Nationally, just 2.9 percent of people who were not registered to vote told the Census Bureau that they “did not know where or how to register.” This answer was remarkably consistent among all races, as 2.7 percent of whites, 3.1 percent of blacks, 4.0 percent of Asians, and 4.1 percent of Hispanics listed it as the reason they did not register.
Between three and four times as many said they didn’t register because they just didn’t care.
For those who do, registering to vote in Wisconsin is already remarkably easy. Although exempt from the federal Motor Voter Law, the state allows for same-day voter registration. Anyone, then, who wants to register to vote has until the day of the election to do so. A Wisconsinite who wants to make a statement of dissatisfaction with the political process by not registering does not have to jump through an additional hoop on a DMV form to make that statement.
Since there is such a sizable population of people either disdainful of or disinterested in the political process, automatic voter registration raises the possibility that their information will be used to commit voter fraud.
If, for instance, a person never votes and had never before been registered to vote, adding her to the voter rolls automatically presents a tantalizing target for fraudsters. Voter registration lists are publicly available, so one would just need to find her name, request and intercept an absentee ballot, fill it out, and return it. She would be none the wiser.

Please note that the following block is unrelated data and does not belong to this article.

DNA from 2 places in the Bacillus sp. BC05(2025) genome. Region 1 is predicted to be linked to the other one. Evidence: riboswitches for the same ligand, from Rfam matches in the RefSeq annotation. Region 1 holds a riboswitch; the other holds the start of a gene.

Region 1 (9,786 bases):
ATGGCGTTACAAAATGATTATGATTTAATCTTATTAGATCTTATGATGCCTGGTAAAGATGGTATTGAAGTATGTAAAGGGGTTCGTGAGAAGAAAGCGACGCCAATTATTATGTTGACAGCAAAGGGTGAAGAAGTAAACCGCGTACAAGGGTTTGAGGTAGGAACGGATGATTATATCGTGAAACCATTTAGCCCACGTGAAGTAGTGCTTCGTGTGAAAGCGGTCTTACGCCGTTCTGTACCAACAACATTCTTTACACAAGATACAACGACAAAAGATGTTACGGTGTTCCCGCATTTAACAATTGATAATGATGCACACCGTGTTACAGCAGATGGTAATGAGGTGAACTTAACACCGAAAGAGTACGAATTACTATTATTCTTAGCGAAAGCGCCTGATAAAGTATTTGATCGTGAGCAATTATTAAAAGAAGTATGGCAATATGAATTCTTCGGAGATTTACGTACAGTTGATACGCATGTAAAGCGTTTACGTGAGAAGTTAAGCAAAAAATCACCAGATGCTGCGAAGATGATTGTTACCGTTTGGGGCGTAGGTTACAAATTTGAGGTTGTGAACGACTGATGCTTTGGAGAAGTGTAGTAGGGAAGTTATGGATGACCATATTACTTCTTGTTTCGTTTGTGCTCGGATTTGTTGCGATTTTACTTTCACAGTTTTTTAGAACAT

Even more troubling is the potential for ineligible voters to request and cast ballots. After California implemented automatic voter registration in April of 2018, roughly 1,500 people (including noncitizens) were erroneously registered.
As The Daily Signal reported, “this error only came to light when a Canadian citizen with a green card reported to the Los Angeles Times that he had received a voter registration card after a visit to the DMV to update his driver’s license.”
The potential for ineligible or fraudulent votes is neither limited to other states nor merely hypothetical, either.
In 2004, a Milwaukee Police Department vote fraud task force recommended criminal charges against at least 16 people working with John Kerry’s presidential campaign or affiliated groups for defrauding same-day registration in an “illegal, organized attempt to influence the outcome of the election in the state of Wisconsin.”
In part because of this apparently widespread fraud, the task force found that “between 4,600 and 5,300 more votes were counted in Milwaukee than the number of voters recorded as having cast ballots.”
Kerry won Wisconsin by fewer than 12,000 votes.
Was fraud a big reason? Milwaukee seemingly didn’t want to find out, as the District Attorney’s Office declined to prosecute and the Police Department disbanded the task force ahead of the 2008 presidential election.
In 2020, with Wisconsin perhaps the key swing state—decided three years ago by fewer than 23,000 votes—enacting automatic voter registration would exacerbate the potential for fraud and ineligible voting while simultaneously infringing on the rights of those who don’t wish to participate.
Making voter registration essentially mandatory, therefore, isn’t just unnecessary; it’s also a potentially unconstitutional infringement on political speech. Just as one cannot be forced to adopt a particular political position, one cannot be forced to participate in the political process.
How ironic, then, that on this issue at least, Governor Evers and his Democratic allies aren’t particularly pro-choice.